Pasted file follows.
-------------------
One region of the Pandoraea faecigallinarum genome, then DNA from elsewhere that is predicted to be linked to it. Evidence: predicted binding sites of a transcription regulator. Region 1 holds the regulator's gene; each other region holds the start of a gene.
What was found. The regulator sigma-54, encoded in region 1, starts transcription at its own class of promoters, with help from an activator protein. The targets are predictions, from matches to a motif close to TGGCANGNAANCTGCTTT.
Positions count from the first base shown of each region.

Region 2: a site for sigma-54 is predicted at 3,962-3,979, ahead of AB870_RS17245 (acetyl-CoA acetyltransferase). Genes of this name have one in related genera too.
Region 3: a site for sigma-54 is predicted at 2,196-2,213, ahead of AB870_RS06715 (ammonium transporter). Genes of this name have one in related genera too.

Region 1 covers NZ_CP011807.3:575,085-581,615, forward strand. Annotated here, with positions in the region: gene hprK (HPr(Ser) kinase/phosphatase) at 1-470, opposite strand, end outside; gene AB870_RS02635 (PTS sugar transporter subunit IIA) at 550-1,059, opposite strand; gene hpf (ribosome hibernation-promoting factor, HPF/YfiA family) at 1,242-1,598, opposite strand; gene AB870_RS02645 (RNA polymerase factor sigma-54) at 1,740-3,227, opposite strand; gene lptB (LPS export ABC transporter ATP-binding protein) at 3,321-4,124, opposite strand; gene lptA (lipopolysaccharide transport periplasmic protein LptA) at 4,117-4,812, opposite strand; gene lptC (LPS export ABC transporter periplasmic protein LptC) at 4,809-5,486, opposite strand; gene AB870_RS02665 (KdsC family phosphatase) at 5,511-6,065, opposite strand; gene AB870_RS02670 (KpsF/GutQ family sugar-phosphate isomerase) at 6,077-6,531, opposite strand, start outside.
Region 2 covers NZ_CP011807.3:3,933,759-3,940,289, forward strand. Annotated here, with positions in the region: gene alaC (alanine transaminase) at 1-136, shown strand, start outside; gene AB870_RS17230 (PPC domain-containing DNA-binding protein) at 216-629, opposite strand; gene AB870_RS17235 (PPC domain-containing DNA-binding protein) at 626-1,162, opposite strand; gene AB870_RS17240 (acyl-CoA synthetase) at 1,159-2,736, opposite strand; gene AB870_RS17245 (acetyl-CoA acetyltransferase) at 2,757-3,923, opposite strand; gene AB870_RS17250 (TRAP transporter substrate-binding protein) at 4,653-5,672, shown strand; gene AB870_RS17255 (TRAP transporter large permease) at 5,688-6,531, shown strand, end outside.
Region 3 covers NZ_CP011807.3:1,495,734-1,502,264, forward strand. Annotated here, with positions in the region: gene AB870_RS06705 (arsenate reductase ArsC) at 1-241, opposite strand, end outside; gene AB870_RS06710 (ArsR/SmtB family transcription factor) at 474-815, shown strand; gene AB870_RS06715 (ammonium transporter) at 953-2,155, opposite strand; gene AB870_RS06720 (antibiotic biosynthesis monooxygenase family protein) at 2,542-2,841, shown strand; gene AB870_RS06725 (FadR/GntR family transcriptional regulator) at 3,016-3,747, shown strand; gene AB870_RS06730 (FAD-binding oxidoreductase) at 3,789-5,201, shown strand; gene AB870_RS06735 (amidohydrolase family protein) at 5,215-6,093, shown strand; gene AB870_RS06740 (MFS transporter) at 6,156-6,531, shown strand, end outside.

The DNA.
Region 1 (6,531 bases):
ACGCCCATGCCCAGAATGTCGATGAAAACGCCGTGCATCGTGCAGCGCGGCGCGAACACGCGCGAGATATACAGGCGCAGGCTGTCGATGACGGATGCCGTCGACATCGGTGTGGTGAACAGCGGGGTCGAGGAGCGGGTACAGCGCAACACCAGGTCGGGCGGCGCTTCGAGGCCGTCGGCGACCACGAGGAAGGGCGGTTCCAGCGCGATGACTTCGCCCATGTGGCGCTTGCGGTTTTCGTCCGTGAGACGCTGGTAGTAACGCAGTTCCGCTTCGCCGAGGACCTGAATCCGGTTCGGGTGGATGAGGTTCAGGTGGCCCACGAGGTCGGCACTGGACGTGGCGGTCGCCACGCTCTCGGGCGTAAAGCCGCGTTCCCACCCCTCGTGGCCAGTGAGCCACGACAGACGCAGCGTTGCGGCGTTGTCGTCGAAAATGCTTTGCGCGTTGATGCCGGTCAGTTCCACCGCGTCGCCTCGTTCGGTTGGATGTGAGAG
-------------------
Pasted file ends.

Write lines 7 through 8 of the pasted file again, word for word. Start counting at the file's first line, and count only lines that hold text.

Region 2 covers NZ_CP011807.3:3,933,759-3,940,289, forward strand. Annotated here, with positions in the region: gene alaC (alanine transaminase) at 1-136, shown strand, start outside; gene AB870_RS17230 (PPC domain-containing DNA-binding protein) at 216-629, opposite strand; gene AB870_RS17235 (PPC domain-containing DNA-binding protein) at 626-1,162, opposite strand; gene AB870_RS17240 (acyl-CoA synthetase) at 1,159-2,736, opposite strand; gene AB870_RS17245 (acetyl-CoA acetyltransferase) at 2,757-3,923, opposite strand; gene AB870_RS17250 (TRAP transporter substrate-binding protein) at 4,653-5,672, shown strand; gene AB870_RS17255 (TRAP transporter large permease) at 5,688-6,531, shown strand, end outside.
Region 3 covers NZ_CP011807.3:1,495,734-1,502,264, forward strand. Annotated here, with positions in the region: gene AB870_RS06705 (arsenate reductase ArsC) at 1-241, opposite strand, end outside; gene AB870_RS06710 (ArsR/SmtB family transcription factor) at 474-815, shown strand; gene AB870_RS06715 (ammonium transporter) at 953-2,155, opposite strand; gene AB870_RS06720 (antibiotic biosynthesis monooxygenase family protein) at 2,542-2,841, shown strand; gene AB870_RS06725 (FadR/GntR family transcriptional regulator) at 3,016-3,747, shown strand; gene AB870_RS06730 (FAD-binding oxidoreductase) at 3,789-5,201, shown strand; gene AB870_RS06735 (amidohydrolase family protein) at 5,215-6,093, shown strand; gene AB870_RS06740 (MFS transporter) at 6,156-6,531, shown strand, end outside.